Since their cats included all colors and patterns and they signed contracts not to use the Ragdoll name, the first crisis focused on what to call the cats, in the process of submitting a standard to American Cat Fanciers' Association. Janet Klarmann credits Curt Gehm of Liebling Cats with the choice of "RagaMuffin" because they came from the endearing little street urchin cats. The M is capitalized "because they're big huggable, loveable Muffins. The new name stuck and in May 2001 the cats gained championship recognition in ACFA.

Differences Between The Ragdoll and RagaMuffins


From the beginning, RagaMuffin breeders have faced the challenge of gaining acceptance for their cats as a distinct breed, despite the common origins with the Ragdolls. The patterns that form such an important part of the Ragdoll standard receive little emphasis from the RagaMuffin breeders. The RagaMuffin breeders accept every color and pattern with or without white, but the differences go deeper than mere color. The RagaMuffin has head shape that is distinct from the Ragdoll. Rather than having a flat plane between the ears, the skull of the Ragamuffin has a slight dome. The RagaMuffin has a shorter nose than the Ragdoll and walnut rather than oval shaped eyes. While the Ragdoll profile exhibits a gentle curve with the final segment being straight, the RagaMuffin standard requires an obvious nose dip and scoop. The RagaMuffin cat has a bit more chubby looking face, and slightly tipped forward ears. The walnut shaped eyes, the puffiness of the whisker pads, and the scoop in the nose all give the RagaMuffin cat it's characteristic sweet expression. RagaMuffin breeders aim to produce a rounded more heavily boned cat. The RagaMuffin coat is texturally similar to that of a rabbit and is shorter and thicker than the Ragdoll's long silky coat. While both the Ragdoll and the RagaMuffin have the same sweet, affectionate, puppy-like temperament, the RagaMuffin breeders elected to allow certain outcrosses to other breeds in order to insure that the gene pool was large enough to provide for the excellent health of the RagaMuffin cat. The use of the outcrosses has strengthened the health of the RagaMuffin cat, as well as given the RagaMuffin cat a look that is distinct from the look of the Ragdoll.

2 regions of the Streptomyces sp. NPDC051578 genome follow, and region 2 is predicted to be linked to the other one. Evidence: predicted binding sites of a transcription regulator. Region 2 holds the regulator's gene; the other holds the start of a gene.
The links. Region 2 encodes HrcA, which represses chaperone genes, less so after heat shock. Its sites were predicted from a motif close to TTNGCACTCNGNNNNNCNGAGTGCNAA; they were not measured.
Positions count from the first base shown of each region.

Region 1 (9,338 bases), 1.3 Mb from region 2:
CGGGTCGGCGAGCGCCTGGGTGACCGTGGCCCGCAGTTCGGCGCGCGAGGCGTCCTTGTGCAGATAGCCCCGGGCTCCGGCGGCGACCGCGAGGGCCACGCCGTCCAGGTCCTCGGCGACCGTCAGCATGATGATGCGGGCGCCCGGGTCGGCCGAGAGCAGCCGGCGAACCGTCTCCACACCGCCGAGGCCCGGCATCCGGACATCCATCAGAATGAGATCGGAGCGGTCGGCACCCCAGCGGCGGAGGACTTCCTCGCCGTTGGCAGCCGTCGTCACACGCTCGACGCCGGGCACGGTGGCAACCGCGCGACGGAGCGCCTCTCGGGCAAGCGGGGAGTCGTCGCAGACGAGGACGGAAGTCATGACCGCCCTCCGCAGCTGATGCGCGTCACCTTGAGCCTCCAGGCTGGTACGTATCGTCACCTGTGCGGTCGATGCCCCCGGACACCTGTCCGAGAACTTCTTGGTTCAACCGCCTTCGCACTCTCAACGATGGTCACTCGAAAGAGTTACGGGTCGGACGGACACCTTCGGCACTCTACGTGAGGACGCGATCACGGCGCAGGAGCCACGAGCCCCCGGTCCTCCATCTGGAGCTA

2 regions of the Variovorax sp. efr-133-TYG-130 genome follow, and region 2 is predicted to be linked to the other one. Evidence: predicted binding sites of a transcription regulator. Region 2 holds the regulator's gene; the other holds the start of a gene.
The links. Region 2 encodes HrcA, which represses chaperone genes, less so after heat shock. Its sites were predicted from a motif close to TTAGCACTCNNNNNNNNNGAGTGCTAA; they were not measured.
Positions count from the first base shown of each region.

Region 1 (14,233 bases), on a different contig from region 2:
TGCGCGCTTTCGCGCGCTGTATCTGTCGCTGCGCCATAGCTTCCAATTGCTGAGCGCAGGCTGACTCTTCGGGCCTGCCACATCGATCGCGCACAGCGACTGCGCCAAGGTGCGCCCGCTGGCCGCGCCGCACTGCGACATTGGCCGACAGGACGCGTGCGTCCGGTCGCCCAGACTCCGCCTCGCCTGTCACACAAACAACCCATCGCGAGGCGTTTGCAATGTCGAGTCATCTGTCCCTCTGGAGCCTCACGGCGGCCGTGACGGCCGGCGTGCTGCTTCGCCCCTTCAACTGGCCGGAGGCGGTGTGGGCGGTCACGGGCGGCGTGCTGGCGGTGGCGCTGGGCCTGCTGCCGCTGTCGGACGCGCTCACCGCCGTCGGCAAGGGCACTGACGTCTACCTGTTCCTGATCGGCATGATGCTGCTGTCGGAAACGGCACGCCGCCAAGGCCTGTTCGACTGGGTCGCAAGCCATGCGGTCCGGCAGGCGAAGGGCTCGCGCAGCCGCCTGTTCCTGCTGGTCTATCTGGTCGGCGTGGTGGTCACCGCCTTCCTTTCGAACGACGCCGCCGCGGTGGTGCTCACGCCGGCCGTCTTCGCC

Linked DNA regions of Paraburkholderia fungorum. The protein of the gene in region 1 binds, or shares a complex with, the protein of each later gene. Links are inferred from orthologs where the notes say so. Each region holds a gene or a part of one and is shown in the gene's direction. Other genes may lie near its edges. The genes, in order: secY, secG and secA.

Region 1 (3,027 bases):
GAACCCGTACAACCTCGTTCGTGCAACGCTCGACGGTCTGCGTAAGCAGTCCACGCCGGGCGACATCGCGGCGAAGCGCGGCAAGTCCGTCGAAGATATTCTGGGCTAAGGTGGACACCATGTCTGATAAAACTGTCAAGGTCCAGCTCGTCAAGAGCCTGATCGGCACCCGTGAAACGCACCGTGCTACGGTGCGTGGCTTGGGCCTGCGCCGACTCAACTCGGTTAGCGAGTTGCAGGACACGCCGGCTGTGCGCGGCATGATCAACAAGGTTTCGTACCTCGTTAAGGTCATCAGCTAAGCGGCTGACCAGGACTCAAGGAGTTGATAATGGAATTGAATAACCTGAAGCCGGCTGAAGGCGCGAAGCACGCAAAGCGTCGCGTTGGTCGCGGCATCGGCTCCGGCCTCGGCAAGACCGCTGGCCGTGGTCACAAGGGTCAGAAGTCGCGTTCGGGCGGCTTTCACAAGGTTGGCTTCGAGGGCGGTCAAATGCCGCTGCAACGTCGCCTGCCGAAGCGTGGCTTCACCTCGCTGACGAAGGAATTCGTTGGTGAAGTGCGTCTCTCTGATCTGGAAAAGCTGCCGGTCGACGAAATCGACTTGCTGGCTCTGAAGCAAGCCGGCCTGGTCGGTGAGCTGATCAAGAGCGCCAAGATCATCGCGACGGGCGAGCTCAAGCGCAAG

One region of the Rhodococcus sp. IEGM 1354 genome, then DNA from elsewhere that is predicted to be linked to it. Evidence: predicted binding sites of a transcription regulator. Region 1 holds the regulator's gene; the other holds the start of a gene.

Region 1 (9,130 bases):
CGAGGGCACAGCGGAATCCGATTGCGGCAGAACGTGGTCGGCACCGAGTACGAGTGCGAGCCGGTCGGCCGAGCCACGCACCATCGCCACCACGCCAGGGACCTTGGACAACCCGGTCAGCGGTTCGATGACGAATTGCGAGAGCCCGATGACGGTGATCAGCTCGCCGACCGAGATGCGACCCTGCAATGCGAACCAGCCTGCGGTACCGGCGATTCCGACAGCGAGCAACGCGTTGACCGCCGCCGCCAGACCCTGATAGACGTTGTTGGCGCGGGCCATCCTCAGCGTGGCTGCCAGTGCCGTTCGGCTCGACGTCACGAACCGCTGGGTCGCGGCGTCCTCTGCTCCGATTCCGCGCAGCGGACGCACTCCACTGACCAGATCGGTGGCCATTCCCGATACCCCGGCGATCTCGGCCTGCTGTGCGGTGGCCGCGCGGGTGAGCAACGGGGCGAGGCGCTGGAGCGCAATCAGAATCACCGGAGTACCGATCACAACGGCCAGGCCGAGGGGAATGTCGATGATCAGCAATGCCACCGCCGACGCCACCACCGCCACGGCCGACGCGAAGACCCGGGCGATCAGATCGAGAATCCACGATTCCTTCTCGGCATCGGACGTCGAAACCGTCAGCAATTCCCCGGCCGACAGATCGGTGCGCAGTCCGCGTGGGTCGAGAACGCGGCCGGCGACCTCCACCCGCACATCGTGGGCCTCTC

Muffins are not highly vocal or energetic cats, but they are playful and affectionate. They are individuals with slight variations in their nature. They follow you from room to room like a puppy. They enjoy good health and fortunately, unlike many other breeds, are not susceptible to any particular known health conditions. They tend to be "soft pawed" which means they seldom use their claws. They are sweet, charming, good-natured and floppy too!

Being bred to have such a docile, trusting nature, the RagaMuffin thinks everyone should be his or her friend. Because of this nature they do not possess normal instincts with which to defend themselves. Like all beloved cats they should live their lives strictly indoors and away from harm. Muffins are very content with an indoor life-style.